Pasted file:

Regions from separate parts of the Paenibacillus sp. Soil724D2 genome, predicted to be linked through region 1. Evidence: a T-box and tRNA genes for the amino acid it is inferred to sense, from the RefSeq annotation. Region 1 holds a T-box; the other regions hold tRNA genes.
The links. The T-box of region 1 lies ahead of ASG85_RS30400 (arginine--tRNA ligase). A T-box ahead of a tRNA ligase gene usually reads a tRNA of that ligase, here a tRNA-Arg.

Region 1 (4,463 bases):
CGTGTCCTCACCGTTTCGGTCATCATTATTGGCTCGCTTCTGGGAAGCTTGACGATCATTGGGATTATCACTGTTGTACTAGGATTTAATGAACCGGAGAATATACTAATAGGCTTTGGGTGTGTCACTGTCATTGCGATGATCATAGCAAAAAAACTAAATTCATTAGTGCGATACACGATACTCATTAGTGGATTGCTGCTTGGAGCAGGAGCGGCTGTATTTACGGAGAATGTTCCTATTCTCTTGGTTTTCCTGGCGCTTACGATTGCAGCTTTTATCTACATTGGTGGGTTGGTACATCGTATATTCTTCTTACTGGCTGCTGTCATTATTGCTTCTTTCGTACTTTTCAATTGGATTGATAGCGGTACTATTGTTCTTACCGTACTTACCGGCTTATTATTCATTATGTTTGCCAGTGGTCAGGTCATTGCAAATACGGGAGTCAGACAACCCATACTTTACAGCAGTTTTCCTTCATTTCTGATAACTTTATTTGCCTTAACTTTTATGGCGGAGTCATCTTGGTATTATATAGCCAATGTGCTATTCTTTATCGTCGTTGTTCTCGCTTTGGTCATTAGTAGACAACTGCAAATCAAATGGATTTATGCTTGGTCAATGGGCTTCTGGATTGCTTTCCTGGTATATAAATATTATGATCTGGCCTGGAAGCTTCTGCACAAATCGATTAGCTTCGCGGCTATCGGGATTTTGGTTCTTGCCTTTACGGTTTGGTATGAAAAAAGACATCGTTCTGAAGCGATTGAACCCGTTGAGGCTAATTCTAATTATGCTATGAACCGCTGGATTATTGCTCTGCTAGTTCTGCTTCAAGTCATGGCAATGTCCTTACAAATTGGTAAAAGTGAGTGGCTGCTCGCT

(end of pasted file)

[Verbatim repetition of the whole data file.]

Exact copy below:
Regions from separate parts of the Paenibacillus sp. Soil724D2 genome, predicted to be linked through region 1. Evidence: a T-box and tRNA genes for the amino acid it is inferred to sense, from the RefSeq annotation. Region 1 holds a T-box; the other regions hold tRNA genes.
The links. The T-box of region 1 lies ahead of ASG85_RS30400 (arginine--tRNA ligase). A T-box ahead of a tRNA ligase gene usually reads a tRNA of that ligase, here a tRNA-Arg.

Region 1 (4,463 bases):
CGTGTCCTCACCGTTTCGGTCATCATTATTGGCTCGCTTCTGGGAAGCTTGACGATCATTGGGATTATCACTGTTGTACTAGGATTTAATGAACCGGAGAATATACTAATAGGCTTTGGGTGTGTCACTGTCATTGCGATGATCATAGCAAAAAAACTAAATTCATTAGTGCGATACACGATACTCATTAGTGGATTGCTGCTTGGAGCAGGAGCGGCTGTATTTACGGAGAATGTTCCTATTCTCTTGGTTTTCCTGGCGCTTACGATTGCAGCTTTTATCTACATTGGTGGGTTGGTACATCGTATATTCTTCTTACTGGCTGCTGTCATTATTGCTTCTTTCGTACTTTTCAATTGGATTGATAGCGGTACTATTGTTCTTACCGTACTTACCGGCTTATTATTCATTATGTTTGCCAGTGGTCAGGTCATTGCAAATACGGGAGTCAGACAACCCATACTTTACAGCAGTTTTCCTTCATTTCTGATAACTTTATTTGCCTTAACTTTTATGGCGGAGTCATCTTGGTATTATATAGCCAATGTGCTATTCTTTATCGTCGTTGTTCTCGCTTTGGTCATTAGTAGACAACTGCAAATCAAATGGATTTATGCTTGGTCAATGGGCTTCTGGATTGCTTTCCTGGTATATAAATATTATGATCTGGCCTGGAAGCTTCTGCACAAATCGATTAGCTTCGCGGCTATCGGGATTTTGGTTCTTGCCTTTACGGTTTGGTATGAAAAAAGACATCGTTCTGAAGCGATTGAACCCGTTGAGGCTAATTCTAATTATGCTATGAACCGCTGGATTATTGCTCTGCTAGTTCTGCTTCAAGTCATGGCAATGTCCTTACAAATTGGTAAAAGTGAGTGGCTGCTCGCT